My old alarm clock went off this morning before my mobile phone did. That’s odd, I thought as I scrambled over to shut the thing up.
The dumb alarm clock — as in, not smart like my phone — is the backup alarm, the one that will faithfully and annoyingly beep at me at 3:30 a.m. no matter what, and has zero risk of downloading a faulty software upgrade at midnight.
Why didn’t my mobile phone wake me first, as it was programmed to? And then I realized: It’s an hour earlier than I thought. My mobile phone knew that today was time change day. And so did all of my laptops.
1) My time-keeping technology can be broken down into smart and dumb depending upon whether they know to adjust the time. (Darn you microwave!)
2) Does it amaze you that nearly all of American society adjusts the time by one hour twice per year? And the fact that a couple of states have chosen to opt out makes it even more hilarious.
Can you imagine how this would appear to an outsider? Humans are such kooks.
It’s kind of whimsical though — so much of America has been homogenized for maximum efficiency. This is a ridiculous tradition that continues because we lack the ability to fight the inertia to change it.
Season changes are delightful. The time change is silly, but somewhat delightful in its whimsy — an aberration more reliable than a snow day. They remind me of this passage from C.S. Lewis’s “The Screwtape Letters.”
Here, one of the devil’s minions is educating a junior minion about human kind. Their purpose is to destroy joy and promote anguish, but to do so, the junior minion must first understand how humans are created. In the context of this book, “the Enemy” is God.
The horror of the Same Old Thing is one of the most valuable passions we have produced in the human heart — an endless source of heresies in religion, folly in counsel, infidelity in marriage, and inconstancy in friendship. The humans live in time, and experience reality successively. To experience much of it, therefore, they must experience many different things; in other words, they must experience change. And since they need change, the Enemy (being a hedonist at heart) has made change pleasurable to them, just as He has made eating pleasurable. But since He does not wish them to make change, any more than eating, an end it itself, He has balanced the love of change in them by a love of permanence. He has contrived to gratify both tastes together in the very world He has made, by that union of change and permanence which we call Rhythm. He gives them the seasons, each season different yet every year the same, so that spring is always felt as a novelty yet always as the recurrence of an immemorial theme.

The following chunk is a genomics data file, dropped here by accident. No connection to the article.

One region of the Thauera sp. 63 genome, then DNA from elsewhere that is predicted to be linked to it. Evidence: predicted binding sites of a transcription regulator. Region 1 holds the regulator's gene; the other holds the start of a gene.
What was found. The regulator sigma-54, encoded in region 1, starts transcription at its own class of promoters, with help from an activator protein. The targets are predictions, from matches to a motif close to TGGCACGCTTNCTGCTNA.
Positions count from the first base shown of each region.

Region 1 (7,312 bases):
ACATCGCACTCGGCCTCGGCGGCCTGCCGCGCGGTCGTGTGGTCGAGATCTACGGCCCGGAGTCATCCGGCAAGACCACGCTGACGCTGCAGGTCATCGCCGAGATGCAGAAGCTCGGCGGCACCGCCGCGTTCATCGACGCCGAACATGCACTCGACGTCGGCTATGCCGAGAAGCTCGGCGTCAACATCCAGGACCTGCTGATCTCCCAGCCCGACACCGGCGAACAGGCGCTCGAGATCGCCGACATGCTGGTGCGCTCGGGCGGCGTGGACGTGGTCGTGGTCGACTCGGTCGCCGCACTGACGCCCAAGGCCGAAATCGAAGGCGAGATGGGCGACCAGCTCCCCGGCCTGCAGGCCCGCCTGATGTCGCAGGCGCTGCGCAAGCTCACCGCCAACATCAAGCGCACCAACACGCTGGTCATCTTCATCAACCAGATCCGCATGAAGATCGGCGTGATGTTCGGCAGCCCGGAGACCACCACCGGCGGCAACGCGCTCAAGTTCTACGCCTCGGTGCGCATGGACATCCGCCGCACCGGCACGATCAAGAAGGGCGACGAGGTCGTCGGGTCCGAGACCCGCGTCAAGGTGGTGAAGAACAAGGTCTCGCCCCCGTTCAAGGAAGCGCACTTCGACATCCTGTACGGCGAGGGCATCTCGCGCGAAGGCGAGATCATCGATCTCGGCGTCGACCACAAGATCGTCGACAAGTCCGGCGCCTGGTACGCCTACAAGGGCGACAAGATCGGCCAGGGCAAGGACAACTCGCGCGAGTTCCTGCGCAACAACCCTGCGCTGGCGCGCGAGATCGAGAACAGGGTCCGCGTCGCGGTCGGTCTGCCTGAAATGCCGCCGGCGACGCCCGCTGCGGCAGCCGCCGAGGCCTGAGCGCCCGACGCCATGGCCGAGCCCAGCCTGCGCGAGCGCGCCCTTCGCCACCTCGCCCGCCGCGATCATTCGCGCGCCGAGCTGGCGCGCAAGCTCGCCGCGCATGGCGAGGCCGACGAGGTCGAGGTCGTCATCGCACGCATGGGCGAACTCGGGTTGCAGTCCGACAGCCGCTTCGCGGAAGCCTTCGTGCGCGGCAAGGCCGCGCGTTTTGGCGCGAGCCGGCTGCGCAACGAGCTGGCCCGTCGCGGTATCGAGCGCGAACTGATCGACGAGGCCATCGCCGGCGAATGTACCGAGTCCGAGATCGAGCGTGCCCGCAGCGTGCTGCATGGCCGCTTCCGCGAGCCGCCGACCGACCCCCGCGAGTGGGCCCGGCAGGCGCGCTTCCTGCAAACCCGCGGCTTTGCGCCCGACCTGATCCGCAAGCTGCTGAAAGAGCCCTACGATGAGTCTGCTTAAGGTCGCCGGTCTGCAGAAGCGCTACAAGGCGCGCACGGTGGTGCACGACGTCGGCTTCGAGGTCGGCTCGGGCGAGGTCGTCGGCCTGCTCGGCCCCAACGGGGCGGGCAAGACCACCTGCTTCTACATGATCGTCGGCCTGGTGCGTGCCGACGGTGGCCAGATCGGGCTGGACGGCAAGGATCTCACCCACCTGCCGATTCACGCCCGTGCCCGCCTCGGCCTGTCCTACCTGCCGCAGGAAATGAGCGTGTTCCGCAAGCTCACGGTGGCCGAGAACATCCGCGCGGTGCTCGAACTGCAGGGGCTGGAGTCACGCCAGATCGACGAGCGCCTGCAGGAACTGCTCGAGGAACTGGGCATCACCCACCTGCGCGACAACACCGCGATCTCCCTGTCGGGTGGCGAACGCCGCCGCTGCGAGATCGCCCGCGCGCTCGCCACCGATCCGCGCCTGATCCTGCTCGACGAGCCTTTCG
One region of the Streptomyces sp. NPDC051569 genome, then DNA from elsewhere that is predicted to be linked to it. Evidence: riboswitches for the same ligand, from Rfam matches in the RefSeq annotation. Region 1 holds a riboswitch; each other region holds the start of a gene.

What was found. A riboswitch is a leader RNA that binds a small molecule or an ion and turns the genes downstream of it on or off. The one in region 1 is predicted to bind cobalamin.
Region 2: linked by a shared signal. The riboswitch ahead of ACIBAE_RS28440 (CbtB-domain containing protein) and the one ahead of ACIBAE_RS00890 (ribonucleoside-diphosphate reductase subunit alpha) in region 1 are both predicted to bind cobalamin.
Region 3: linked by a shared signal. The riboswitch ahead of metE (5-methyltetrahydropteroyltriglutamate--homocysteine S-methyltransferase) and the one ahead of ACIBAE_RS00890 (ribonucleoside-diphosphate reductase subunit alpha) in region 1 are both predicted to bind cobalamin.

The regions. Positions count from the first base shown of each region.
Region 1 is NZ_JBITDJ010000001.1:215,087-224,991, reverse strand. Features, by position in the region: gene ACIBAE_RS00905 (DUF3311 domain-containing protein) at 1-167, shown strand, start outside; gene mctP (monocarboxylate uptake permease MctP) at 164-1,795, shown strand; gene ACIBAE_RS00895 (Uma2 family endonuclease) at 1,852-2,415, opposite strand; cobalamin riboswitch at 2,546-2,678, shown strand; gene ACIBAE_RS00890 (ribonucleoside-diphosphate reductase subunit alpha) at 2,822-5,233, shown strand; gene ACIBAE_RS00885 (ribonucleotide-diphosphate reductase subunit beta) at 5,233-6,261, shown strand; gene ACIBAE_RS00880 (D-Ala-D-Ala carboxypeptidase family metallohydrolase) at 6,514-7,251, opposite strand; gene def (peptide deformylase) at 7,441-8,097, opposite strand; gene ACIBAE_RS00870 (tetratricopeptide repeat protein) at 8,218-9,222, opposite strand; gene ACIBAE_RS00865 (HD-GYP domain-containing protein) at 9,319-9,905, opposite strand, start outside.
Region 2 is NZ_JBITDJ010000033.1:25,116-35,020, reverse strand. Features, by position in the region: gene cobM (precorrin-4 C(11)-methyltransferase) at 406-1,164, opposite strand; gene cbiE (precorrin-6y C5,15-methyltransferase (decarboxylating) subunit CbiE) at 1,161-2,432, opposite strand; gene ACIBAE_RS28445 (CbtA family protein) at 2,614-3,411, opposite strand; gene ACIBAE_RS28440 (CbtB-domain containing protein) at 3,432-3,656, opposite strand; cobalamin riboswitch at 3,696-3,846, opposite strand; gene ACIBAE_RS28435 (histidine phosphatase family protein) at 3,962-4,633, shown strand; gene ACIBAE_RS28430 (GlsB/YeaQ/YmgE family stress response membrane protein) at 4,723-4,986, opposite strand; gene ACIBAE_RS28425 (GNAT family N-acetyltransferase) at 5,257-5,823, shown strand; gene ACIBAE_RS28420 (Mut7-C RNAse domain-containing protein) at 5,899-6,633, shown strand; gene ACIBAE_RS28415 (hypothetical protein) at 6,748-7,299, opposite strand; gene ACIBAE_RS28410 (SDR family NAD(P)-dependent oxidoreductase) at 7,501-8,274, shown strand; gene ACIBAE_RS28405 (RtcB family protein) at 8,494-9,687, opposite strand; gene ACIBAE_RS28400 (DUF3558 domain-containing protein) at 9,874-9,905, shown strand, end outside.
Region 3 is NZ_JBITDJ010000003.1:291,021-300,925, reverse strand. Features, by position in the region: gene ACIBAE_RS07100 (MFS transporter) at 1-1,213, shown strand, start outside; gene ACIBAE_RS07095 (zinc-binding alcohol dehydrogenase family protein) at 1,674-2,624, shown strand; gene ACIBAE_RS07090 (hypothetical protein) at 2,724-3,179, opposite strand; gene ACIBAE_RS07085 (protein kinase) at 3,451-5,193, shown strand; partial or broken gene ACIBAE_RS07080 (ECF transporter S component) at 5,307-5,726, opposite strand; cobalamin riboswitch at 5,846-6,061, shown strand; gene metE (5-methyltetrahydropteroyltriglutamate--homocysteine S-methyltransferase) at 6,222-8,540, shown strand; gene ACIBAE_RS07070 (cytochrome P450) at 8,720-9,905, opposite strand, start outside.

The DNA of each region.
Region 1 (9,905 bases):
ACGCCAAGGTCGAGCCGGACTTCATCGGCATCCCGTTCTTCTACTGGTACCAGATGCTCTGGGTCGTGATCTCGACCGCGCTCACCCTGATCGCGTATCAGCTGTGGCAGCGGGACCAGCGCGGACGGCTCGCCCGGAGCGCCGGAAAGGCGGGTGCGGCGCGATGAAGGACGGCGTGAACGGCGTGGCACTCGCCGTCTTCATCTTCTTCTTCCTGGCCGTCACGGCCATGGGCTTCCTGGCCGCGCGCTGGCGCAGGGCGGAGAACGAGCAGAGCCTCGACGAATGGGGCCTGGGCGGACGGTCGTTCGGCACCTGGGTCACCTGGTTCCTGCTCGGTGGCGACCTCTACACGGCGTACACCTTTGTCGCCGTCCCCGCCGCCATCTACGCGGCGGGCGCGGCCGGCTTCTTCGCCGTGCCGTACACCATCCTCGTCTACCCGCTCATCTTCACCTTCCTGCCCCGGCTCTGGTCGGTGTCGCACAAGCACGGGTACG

. . . If we neglect our duty, men will not be only contented but transported by the mixed novelty and familiarity of snowdrops this January, sunrise this morning, plum pudding this Christmas. Children, until we have taught them better, will be perfectly happy with a seasonal round of games in which conkers succeed hopscotch as regularly as autumn follows summer.
May we never get so tired of life that the seasonal changes fail to delight us.
—- ### —
If you liked this post, you might like:
Why the passage of time confounds us
Happy Solstice! (Learn a new word, and thoughts on relativity)
Have you thought about death today?
Gratitude for bees
A gift to humanity (Steve Jobs, 1955-2011)
An illustration: Smart phone goes here
Simple life lessons: Following a leadership pattern
Simplicity gains momentum, but at what cost?
Nothing to see here, for Seattleites only
A paradox of modern life: Comfort is a noose
How to become a runner (inspiration for everyone)
A Seattle transplant reminisces about swimming pools
There’s no such thing as paradise on Earth
Pop the cork, spritz the pricey perfume, today is special
Down with gravity; Up with entropy!
Big wheels keep on turning
A layman’s poem with a simple message